The head of the World Health Organization says an independent evaluation of the global coronavirus response will be launched as soon as possible, and China has backed such a review.
WHO director-general Tedros Adhanom Ghebreyesus made his promise during a virtual meeting of the WHO’s decision-making body, the World Health Assembly, on Monday.
Chinese President Xi Jinping defended his country’s own handling of the crisis during a video speech to the meeting.
Tedros, who has always promised a post-pandemic review, said it would come “at the earliest appropriate moment” and provide recommendations for future preparedness.
“We all have lessons to learn from the pandemic. Every country and every organisation must examine its response and learn from its experience. WHO is committed to transparency, accountability and continuous improvement,” Tedros said.
The review must encompass responsibility of “all actors in good faith”, he said.
“The risk remains high and we have a long road to travel,” Tedros added, saying preliminary tests in some countries showed that at most 20 per cent of populations had contracted the disease.
However in most places the rate was less than 10 per cent.
A resolution drafted by the EU called for an independent evaluation of the WHO’s performance and appeared to have won consensus backing among the health body’s 194 states.
China has previously opposed calls for a review of the origin and spread of the coronavirus, but Xi signalled Beijing would be amenable to an impartial evaluation of the global response once the pandemic is brought under control.
“This work needs a scientific and professional attitude, and needs to be led by the WHO. And the principles of objectivity and fairness need to be upheld,” Xi told the meeting via video.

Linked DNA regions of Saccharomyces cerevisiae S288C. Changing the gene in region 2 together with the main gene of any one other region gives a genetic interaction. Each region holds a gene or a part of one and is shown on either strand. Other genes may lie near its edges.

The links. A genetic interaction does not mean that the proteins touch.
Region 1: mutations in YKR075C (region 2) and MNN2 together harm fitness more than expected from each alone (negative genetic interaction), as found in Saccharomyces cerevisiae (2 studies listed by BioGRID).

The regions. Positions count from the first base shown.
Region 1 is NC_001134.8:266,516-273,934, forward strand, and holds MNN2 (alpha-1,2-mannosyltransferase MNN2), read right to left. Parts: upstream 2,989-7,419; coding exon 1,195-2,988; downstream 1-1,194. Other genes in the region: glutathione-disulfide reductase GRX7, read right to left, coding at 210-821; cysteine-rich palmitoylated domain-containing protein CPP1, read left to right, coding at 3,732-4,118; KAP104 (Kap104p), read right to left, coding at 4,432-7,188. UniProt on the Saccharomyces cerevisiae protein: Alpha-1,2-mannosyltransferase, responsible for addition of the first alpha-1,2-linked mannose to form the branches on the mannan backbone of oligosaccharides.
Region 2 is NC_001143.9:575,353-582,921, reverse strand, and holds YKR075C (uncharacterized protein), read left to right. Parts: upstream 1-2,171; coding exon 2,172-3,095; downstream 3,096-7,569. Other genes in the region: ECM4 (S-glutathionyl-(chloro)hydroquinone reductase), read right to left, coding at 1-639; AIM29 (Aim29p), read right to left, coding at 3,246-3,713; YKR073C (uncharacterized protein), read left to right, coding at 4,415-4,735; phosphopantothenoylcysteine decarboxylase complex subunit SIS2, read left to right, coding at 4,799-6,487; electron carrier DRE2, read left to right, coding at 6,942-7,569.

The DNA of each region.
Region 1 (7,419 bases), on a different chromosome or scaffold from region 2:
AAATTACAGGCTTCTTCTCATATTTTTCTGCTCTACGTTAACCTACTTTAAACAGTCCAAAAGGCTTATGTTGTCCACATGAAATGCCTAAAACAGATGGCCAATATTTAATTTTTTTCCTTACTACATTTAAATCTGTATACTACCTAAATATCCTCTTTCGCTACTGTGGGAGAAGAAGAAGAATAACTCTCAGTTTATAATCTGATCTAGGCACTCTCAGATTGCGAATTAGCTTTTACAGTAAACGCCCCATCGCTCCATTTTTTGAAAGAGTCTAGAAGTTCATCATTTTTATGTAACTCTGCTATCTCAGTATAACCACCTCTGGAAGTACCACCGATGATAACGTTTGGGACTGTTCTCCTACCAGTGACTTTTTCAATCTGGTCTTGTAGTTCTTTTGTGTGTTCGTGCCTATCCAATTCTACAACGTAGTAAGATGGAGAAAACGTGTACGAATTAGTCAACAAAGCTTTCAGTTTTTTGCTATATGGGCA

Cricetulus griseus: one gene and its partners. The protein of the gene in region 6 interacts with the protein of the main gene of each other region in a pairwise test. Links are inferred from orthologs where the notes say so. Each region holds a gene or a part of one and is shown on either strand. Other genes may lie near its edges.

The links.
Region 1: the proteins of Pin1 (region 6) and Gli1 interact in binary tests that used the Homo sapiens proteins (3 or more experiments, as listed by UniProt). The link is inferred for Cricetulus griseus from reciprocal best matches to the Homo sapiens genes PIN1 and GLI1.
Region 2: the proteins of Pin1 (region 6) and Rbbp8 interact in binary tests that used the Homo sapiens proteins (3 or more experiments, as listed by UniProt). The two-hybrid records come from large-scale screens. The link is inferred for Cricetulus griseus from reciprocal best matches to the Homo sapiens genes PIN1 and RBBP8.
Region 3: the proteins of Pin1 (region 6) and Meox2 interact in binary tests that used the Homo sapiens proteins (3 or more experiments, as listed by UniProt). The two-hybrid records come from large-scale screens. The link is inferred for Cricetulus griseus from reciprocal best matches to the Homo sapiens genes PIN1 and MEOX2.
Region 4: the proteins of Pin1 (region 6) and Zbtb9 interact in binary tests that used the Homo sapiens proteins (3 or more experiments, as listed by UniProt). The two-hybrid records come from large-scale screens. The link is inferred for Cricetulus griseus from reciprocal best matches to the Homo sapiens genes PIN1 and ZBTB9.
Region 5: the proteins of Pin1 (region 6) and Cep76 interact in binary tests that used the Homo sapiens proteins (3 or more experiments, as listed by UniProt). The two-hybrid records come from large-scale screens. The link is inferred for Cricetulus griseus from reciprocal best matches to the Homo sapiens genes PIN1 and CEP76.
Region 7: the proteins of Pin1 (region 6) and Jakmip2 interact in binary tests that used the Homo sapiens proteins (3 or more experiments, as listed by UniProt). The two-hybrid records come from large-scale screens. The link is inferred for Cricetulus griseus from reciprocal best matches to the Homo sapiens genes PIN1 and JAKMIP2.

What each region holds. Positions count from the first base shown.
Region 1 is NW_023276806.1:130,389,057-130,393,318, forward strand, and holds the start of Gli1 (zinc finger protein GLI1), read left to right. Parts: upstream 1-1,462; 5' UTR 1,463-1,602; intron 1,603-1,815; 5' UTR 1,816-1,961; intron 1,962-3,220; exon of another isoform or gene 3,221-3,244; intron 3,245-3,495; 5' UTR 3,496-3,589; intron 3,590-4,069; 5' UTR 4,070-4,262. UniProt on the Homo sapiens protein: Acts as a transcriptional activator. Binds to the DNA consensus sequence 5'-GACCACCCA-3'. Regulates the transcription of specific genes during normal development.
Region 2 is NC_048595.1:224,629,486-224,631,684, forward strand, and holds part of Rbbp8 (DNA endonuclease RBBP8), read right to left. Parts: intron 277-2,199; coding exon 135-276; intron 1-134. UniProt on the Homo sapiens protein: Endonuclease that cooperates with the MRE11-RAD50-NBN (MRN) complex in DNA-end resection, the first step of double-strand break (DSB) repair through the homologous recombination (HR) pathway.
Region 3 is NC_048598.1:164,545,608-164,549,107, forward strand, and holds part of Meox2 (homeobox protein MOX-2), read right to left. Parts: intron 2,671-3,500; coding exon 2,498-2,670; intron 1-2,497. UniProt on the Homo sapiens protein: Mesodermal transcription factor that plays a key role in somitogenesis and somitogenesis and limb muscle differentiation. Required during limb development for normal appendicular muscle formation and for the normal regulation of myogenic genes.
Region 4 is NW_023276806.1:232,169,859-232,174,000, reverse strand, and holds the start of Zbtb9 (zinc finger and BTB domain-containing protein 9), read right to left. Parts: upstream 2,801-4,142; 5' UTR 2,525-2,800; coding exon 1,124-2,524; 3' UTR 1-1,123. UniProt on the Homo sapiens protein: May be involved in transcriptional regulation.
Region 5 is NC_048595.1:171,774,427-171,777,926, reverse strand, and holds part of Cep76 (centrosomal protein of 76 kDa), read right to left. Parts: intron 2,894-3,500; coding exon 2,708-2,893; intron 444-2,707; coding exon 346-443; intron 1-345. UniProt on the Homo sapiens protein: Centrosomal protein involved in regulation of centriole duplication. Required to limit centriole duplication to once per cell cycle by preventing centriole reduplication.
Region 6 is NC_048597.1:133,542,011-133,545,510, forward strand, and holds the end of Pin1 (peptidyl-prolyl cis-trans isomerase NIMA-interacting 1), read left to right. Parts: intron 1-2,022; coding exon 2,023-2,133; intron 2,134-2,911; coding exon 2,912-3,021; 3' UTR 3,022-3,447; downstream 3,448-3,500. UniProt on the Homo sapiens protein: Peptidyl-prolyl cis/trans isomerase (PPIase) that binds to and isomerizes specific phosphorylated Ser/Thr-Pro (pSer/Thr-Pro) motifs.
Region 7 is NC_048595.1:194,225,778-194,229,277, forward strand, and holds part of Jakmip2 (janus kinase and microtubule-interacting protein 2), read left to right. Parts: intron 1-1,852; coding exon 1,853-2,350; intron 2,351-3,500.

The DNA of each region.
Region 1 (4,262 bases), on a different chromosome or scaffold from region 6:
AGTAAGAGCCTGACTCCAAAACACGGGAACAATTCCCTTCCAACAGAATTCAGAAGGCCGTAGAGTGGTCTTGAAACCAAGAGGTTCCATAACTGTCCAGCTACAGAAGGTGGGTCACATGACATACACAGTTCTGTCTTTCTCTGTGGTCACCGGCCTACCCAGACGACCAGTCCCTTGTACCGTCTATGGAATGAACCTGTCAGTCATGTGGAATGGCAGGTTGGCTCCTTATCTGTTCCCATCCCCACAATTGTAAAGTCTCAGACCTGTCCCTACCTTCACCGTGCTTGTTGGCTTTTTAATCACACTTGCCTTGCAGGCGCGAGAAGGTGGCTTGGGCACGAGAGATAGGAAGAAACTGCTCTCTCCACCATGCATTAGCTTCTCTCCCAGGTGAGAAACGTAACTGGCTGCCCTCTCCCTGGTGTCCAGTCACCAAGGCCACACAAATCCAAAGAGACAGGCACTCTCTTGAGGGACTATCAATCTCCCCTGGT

Xi called the pandemic the most serious global public health emergency since the end of World War II.
“All along we have acted with openness and transparency and responsibility,” he said.
A draft of the EU resolution made no mention of China.
It urges Tedros to initiate an “impartial, independent and comprehensive evaluation” of the response to COVID-19 under the WHO “at the earliest appropriate moment”.
Diplomats said the US, which suspended its funding of the WHO during the crisis, was unlikely to block a consensus backing the resolution.
But it could “dissociate” itself from sections referring to intellectual property rights for drugs and vaccines, and to continued provision of services for sexual and reproductive health during the pandemic, they said.
UN Secretary-General Antonio Guterres called the WHO “irreplaceable”. South African President Cyril Ramaphosa said Africa affirms its “full support”, but assistance to the continent should include debt relief and help with diagnostics, drugs and medical supplies.